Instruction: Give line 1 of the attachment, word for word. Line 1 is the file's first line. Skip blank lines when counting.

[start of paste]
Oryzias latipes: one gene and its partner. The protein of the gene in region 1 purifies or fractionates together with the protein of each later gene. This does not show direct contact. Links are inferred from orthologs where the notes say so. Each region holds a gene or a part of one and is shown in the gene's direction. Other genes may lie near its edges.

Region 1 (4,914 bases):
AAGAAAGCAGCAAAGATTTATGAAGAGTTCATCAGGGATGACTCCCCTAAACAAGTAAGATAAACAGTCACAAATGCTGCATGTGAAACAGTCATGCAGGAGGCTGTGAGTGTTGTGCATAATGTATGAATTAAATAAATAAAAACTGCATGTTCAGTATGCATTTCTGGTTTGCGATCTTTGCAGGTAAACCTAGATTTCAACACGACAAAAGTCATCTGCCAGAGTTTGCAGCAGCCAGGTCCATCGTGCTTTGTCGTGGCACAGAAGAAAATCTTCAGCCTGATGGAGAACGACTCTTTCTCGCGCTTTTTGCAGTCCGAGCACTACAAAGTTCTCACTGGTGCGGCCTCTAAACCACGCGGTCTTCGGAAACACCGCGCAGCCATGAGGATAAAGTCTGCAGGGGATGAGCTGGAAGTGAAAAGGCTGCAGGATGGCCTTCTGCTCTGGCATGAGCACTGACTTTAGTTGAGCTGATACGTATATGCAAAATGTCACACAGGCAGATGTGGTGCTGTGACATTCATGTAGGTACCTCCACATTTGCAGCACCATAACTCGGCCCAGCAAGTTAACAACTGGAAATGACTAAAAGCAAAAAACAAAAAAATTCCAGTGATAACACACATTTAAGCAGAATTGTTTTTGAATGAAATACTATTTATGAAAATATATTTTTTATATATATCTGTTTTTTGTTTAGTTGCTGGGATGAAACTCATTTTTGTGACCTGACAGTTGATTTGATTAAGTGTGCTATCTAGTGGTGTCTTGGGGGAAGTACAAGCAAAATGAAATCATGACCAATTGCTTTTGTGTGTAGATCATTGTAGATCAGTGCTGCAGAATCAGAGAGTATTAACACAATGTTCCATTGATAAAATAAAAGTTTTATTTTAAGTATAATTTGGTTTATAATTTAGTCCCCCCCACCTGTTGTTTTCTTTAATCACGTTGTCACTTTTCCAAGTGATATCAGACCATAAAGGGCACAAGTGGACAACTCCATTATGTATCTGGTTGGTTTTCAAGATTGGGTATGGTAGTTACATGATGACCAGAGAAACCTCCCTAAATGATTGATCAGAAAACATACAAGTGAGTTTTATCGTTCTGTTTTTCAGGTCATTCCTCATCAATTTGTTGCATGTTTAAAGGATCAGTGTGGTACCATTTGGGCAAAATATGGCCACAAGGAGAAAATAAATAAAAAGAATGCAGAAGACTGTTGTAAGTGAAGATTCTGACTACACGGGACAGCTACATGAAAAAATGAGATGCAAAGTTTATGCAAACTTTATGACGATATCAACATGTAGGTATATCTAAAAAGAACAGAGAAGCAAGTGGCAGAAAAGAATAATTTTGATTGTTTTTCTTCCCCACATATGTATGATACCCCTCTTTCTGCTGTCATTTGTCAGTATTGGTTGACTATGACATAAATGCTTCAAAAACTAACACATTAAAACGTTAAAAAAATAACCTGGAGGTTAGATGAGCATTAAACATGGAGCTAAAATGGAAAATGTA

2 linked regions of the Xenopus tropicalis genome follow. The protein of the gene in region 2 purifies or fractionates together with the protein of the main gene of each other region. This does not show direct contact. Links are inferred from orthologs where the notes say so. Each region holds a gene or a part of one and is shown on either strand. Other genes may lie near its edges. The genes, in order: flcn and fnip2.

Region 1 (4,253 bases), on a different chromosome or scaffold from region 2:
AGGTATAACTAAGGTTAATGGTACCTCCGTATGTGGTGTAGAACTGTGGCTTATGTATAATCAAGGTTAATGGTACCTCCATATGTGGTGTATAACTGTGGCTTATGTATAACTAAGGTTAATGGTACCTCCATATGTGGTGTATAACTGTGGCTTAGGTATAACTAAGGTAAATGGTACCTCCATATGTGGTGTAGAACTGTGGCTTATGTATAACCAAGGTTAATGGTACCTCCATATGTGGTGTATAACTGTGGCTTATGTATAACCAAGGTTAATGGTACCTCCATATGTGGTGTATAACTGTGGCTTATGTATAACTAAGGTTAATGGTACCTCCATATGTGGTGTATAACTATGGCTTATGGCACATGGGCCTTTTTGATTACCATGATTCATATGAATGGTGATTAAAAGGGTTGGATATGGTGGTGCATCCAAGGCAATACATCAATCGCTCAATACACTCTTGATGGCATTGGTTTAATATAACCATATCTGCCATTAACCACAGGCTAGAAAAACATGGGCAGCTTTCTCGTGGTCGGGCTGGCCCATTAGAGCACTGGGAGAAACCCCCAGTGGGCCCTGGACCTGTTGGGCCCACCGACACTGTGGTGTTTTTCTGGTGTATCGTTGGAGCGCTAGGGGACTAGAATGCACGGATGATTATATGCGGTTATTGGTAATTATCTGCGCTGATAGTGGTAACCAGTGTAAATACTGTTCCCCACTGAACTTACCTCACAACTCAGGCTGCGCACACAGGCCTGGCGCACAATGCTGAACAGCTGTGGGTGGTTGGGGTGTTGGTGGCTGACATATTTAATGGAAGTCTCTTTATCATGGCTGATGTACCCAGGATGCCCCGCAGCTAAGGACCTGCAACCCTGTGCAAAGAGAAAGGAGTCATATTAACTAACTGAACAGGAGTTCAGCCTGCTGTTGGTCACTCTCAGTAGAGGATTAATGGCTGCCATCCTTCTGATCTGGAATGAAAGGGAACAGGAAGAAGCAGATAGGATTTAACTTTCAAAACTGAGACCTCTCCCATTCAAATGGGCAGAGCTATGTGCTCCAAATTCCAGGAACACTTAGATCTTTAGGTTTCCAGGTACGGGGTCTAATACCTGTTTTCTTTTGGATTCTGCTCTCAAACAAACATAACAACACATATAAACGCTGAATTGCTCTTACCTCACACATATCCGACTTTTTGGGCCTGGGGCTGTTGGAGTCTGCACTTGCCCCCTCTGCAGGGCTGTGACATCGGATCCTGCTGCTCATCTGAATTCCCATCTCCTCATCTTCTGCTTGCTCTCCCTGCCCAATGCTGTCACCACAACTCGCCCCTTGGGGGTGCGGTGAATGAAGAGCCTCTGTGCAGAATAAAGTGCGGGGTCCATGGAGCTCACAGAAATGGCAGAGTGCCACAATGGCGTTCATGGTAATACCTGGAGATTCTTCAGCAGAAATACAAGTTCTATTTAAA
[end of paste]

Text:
Oryzias latipes: one gene and its partner. The protein of the gene in region 1 purifies or fractionates together with the protein of each later gene. This does not show direct contact. Links are inferred from orthologs where the notes say so. Each region holds a gene or a part of one and is shown in the gene's direction. Other genes may lie near its edges.